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If the information in this site has been of help to you and your goats, Donations are always welcome (and much appreciated) to help the cost of my rescue goats.. Thank you and God Bless!  goatlady
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Important! Please Read This Notice!
All information provided in these articles is based either on personal experience or information provided by others whose treatments and practices have been discussed fully with a vet for accuracy and effectiveness before passing them on to readers.
In all cases, it is your responsibility to obtain veterinary services and advice before using any of the information provided in these articles. We are not veterinarians. Neither nor any of the contributors to this website will be held responsible for the use of any information contained herein.
PLEASE keep in mind, just because there is a DVM after the name does not mean they have the proper answers for goat owners 'Caveat emptor'- You need to find a responsible GOAT Vet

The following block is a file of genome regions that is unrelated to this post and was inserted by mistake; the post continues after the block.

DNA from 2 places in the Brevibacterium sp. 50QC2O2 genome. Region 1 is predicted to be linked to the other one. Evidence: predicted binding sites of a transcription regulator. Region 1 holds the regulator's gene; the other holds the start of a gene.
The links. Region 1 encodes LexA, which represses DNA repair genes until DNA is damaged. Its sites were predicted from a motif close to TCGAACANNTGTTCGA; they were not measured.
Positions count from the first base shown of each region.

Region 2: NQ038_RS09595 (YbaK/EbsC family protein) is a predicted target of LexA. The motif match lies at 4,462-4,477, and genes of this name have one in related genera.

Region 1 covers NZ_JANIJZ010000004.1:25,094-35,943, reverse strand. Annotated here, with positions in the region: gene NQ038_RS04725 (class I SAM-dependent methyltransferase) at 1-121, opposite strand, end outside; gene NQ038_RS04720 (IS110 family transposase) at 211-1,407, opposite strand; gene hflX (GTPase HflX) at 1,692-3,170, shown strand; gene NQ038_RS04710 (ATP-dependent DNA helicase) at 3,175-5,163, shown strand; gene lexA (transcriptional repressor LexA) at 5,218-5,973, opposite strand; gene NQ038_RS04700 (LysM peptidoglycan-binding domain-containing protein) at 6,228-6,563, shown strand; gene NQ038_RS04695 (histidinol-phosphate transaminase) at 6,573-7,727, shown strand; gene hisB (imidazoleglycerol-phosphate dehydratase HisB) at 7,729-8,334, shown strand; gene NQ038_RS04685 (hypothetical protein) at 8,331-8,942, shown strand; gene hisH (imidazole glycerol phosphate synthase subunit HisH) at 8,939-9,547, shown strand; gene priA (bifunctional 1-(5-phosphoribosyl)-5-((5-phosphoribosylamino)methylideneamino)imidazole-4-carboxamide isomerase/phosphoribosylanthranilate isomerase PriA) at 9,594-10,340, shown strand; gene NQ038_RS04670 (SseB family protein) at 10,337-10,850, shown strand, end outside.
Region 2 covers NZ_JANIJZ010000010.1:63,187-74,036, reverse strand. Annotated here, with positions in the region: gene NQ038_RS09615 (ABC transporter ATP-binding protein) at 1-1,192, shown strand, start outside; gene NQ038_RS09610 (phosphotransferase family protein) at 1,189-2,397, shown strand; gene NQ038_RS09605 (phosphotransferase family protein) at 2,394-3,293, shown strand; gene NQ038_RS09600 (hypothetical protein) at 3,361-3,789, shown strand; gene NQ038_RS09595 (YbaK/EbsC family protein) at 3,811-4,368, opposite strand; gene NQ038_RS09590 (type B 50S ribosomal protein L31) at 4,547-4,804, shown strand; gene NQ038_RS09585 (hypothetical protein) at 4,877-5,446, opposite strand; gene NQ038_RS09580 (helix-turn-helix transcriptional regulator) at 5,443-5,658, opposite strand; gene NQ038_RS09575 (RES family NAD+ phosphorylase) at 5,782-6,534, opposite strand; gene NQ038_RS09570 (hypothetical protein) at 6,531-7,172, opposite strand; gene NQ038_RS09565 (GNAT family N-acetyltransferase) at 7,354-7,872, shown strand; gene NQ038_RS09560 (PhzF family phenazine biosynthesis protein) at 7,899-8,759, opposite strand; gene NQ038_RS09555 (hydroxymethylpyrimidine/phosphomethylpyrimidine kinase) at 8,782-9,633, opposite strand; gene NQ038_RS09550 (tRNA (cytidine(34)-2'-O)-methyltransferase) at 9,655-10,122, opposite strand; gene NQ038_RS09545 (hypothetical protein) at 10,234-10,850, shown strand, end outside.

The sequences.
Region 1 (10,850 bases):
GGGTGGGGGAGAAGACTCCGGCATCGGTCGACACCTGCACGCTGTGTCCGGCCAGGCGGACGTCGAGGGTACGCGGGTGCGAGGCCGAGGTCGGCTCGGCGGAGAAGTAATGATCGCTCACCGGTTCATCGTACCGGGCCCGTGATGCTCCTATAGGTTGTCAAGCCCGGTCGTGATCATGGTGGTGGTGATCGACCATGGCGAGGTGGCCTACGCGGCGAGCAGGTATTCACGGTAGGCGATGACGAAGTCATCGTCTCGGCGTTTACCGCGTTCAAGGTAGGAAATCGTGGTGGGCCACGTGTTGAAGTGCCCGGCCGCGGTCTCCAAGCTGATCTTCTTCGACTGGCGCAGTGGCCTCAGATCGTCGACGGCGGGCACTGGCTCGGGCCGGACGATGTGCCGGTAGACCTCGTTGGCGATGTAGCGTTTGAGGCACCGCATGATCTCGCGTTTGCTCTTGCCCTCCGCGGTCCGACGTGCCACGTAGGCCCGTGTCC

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Goat Birth Defects Print E-mail
Written by Administrator-GL   
Wednesday, 30 May 2007
Article Index
Goat Birth Defects
Page 2

In Loving Memory of a little Angora AngelGoat, named Black Pearl.

Ten fingers, ten toes, two eyes and a nose..
These are things new moms and dads look for in their newborn children. A popular adage through the decades. So what do you look for in your newborn baby goats? Do things go wrong and if so, why?

I am list owner of 2 goat care Yahoo Groups and kidding season seems to run in cycles- This has been a year for odd neonatal defects among list members across the nation. I thought this would be a good time to share some of them with you. Most of the time your goat babies are born without a thing wrong with them.. then there are those unusual times when normalcy doesn't seem to be in order.